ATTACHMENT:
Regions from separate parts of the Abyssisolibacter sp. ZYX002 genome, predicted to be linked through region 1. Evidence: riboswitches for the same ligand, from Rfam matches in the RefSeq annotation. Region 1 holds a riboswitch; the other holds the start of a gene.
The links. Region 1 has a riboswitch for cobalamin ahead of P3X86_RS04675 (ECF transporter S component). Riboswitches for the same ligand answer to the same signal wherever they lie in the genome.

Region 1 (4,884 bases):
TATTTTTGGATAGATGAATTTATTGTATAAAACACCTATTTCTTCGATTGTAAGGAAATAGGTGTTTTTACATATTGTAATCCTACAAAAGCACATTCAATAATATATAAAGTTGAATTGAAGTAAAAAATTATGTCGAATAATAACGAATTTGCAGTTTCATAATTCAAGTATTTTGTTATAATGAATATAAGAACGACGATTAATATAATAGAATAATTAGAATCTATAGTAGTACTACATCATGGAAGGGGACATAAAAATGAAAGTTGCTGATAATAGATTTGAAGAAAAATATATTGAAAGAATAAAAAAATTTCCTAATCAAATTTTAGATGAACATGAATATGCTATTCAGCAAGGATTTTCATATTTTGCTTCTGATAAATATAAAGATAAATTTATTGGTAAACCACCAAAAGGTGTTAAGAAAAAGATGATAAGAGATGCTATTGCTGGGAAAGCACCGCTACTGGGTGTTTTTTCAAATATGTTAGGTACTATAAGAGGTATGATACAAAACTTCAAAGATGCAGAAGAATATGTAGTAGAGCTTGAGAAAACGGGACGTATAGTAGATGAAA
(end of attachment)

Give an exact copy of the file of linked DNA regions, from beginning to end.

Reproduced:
Regions from separate parts of the Abyssisolibacter sp. ZYX002 genome, predicted to be linked through region 1. Evidence: riboswitches for the same ligand, from Rfam matches in the RefSeq annotation. Region 1 holds a riboswitch; the other holds the start of a gene.
The links. Region 1 has a riboswitch for cobalamin ahead of P3X86_RS04675 (ECF transporter S component). Riboswitches for the same ligand answer to the same signal wherever they lie in the genome.

Region 1 (4,884 bases):
TATTTTTGGATAGATGAATTTATTGTATAAAACACCTATTTCTTCGATTGTAAGGAAATAGGTGTTTTTACATATTGTAATCCTACAAAAGCACATTCAATAATATATAAAGTTGAATTGAAGTAAAAAATTATGTCGAATAATAACGAATTTGCAGTTTCATAATTCAAGTATTTTGTTATAATGAATATAAGAACGACGATTAATATAATAGAATAATTAGAATCTATAGTAGTACTACATCATGGAAGGGGACATAAAAATGAAAGTTGCTGATAATAGATTTGAAGAAAAATATATTGAAAGAATAAAAAAATTTCCTAATCAAATTTTAGATGAACATGAATATGCTATTCAGCAAGGATTTTCATATTTTGCTTCTGATAAATATAAAGATAAATTTATTGGTAAACCACCAAAAGGTGTTAAGAAAAAGATGATAAGAGATGCTATTGCTGGGAAAGCACCGCTACTGGGTGTTTTTTCAAATATGTTAGGTACTATAAGAGGTATGATACAAAACTTCAAAGATGCAGAAGAATATGTAGTAGAGCTTGAGAAAACGGGACGTATAGTAGATGAAA